HDTest: Differential Fuzz Testing of Brain-Inspired Hyperdimensional Computing

03/15/2021 ∙ by Dongning Ma, et al. ∙ 0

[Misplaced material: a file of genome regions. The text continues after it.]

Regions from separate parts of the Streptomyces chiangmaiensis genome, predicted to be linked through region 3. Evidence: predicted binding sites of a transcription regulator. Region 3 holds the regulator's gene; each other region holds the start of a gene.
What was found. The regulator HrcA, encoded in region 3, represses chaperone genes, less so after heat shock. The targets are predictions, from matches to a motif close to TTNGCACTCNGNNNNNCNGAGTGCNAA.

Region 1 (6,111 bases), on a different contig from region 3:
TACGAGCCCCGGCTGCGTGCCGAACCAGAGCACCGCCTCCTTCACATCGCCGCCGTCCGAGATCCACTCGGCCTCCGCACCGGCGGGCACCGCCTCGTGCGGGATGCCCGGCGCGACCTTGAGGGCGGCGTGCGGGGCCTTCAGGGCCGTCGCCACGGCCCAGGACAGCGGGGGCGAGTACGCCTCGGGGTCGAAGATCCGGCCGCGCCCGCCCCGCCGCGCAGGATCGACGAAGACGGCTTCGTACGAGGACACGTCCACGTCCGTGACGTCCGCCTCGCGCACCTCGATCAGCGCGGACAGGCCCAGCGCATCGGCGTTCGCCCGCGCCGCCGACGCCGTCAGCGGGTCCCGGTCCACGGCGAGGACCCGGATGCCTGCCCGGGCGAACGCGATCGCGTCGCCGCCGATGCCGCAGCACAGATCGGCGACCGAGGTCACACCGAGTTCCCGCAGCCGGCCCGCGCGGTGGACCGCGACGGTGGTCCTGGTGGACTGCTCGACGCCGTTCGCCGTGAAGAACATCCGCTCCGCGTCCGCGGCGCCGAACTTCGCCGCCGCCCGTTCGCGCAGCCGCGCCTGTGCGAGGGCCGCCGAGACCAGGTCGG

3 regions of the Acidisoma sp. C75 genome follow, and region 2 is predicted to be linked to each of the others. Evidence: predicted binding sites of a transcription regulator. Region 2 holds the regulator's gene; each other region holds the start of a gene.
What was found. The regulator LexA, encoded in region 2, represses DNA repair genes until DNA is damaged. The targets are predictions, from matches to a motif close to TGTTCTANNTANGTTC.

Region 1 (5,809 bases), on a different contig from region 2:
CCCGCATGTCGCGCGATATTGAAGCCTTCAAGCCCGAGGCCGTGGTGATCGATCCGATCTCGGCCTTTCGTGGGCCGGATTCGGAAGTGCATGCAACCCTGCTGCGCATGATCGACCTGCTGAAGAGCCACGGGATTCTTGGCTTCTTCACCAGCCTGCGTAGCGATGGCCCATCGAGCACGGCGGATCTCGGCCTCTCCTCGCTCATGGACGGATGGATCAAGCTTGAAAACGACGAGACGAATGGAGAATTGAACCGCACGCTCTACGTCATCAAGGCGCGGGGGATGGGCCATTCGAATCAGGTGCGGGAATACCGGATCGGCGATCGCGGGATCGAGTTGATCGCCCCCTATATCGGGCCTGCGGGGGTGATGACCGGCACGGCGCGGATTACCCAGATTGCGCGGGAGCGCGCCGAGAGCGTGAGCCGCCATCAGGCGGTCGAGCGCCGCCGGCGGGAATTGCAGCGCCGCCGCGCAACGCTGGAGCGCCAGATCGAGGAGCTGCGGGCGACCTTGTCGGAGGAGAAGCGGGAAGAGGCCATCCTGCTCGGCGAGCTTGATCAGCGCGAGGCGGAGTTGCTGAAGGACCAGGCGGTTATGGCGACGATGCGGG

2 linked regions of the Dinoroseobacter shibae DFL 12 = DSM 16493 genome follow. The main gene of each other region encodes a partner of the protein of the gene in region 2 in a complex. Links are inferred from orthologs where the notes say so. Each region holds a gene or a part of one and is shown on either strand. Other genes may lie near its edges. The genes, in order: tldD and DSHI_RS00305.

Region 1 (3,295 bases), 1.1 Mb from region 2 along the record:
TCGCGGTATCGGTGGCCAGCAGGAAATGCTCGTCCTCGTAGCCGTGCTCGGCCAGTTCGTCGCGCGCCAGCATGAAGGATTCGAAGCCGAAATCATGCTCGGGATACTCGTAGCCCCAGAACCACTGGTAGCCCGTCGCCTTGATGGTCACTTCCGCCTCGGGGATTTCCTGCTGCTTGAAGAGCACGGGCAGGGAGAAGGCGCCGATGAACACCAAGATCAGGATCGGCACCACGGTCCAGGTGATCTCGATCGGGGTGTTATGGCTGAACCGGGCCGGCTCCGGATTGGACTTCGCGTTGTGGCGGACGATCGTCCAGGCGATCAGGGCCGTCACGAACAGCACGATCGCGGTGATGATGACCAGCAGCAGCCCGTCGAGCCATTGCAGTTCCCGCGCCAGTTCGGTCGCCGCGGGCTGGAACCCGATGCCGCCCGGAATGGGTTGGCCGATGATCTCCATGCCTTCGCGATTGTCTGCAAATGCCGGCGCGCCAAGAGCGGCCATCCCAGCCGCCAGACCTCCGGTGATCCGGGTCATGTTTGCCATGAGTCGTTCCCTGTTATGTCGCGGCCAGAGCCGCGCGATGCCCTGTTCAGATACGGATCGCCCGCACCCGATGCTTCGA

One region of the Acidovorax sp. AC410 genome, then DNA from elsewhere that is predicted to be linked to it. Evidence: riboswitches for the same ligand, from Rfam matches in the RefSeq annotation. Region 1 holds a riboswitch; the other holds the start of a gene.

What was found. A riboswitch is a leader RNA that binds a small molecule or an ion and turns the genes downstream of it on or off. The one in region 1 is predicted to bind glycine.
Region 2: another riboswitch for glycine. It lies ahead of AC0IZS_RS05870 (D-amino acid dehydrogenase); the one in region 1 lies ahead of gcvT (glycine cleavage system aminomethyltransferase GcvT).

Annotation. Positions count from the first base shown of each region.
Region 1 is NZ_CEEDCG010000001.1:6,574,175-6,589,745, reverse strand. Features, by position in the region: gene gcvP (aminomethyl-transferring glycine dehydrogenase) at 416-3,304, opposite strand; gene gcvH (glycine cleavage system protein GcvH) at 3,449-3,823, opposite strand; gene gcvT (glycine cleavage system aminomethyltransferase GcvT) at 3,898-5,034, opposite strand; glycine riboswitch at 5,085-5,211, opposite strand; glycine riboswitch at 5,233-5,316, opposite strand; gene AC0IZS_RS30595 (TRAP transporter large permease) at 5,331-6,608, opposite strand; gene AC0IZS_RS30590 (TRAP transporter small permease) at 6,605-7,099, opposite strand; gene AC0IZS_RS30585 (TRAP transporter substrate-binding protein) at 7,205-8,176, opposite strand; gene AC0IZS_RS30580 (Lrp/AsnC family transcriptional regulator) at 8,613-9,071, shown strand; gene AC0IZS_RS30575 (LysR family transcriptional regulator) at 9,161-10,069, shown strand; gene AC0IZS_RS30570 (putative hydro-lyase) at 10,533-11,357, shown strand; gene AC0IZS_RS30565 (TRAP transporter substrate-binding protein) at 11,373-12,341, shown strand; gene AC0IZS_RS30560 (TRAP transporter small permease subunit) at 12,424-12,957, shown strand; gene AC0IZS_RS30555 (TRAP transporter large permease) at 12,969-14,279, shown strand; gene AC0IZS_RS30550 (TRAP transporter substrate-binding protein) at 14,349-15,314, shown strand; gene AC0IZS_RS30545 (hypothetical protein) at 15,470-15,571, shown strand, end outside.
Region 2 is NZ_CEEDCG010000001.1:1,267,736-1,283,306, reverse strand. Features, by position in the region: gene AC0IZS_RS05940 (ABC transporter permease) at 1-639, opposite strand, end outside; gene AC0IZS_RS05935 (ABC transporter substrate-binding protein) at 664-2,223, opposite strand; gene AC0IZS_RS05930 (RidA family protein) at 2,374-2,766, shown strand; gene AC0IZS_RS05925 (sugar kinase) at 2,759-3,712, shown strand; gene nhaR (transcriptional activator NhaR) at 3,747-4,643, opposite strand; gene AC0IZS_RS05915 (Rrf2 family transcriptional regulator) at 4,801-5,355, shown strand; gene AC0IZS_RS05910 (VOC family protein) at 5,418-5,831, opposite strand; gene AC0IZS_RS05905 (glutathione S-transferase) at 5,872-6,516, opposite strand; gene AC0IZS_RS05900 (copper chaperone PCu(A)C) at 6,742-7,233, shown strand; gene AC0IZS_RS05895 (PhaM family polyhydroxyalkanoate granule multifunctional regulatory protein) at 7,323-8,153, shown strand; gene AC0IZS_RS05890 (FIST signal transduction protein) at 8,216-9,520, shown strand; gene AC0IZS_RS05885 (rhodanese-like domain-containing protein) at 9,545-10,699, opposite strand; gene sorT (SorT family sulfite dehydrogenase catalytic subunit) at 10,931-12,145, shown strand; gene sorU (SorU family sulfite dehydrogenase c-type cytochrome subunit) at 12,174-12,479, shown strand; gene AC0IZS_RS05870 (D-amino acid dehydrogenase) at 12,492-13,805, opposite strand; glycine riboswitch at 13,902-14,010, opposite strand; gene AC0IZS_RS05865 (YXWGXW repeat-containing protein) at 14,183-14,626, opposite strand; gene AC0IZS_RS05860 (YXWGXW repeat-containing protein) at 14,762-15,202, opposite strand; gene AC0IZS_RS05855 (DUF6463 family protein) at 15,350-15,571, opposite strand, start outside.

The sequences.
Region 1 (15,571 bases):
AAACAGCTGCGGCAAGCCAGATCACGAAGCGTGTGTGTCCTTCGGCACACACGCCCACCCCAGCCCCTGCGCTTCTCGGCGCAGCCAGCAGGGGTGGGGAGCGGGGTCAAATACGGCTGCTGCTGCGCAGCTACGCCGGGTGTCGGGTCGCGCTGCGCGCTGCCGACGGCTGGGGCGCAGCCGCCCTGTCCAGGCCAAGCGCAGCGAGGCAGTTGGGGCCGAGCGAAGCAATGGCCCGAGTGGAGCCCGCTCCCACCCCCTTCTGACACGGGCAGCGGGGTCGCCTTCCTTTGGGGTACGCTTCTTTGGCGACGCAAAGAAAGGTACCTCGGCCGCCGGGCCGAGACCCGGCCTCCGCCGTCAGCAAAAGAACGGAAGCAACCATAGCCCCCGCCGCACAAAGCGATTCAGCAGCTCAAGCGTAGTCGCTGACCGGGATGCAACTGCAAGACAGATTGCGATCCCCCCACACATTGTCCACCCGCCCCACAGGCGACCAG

Brain-inspired hyperdimensional computing (HDC) is an emerging computational paradigm that mimics brain cognition and leverages hyperdimensional vectors with fully distributed holographic representation and (pseudo)randomness. Compared to other machine learning (ML) methods such as deep neural networks (DNNs), HDC offers several advantages including high energy efficiency, low latency, and one-shot learning, making it a promising alternative candidate on a wide range of applications. However, the reliability and robustness of HDC models have not been explored yet. In this paper, we design, implement, and evaluate HDTest to test HDC model by automatically exposing unexpected or incorrect behaviors under rare inputs. The core idea of HDTest is based on guided differential fuzz testing. Guided by the distance between query hypervector and reference hypervector in HDC, HDTest continuously mutates original inputs to generate new inputs that can trigger incorrect behaviors of HDC model. Compared to traditional ML testing methods, HDTest does not need to manually label the original input. Using handwritten digit classification as an example, we show that HDTest can generate thousands of adversarial inputs with negligible perturbations that can successfully fool HDC models. On average, HDTest can generate around 400 adversarial inputs within one minute running on a commodity computer. Finally, by using the HDTest-generated inputs to retrain HDC models, we can strengthen the robustness of HDC models. To the best of our knowledge, this paper presents the first effort in systematically testing this emerging brain-inspired computational model.

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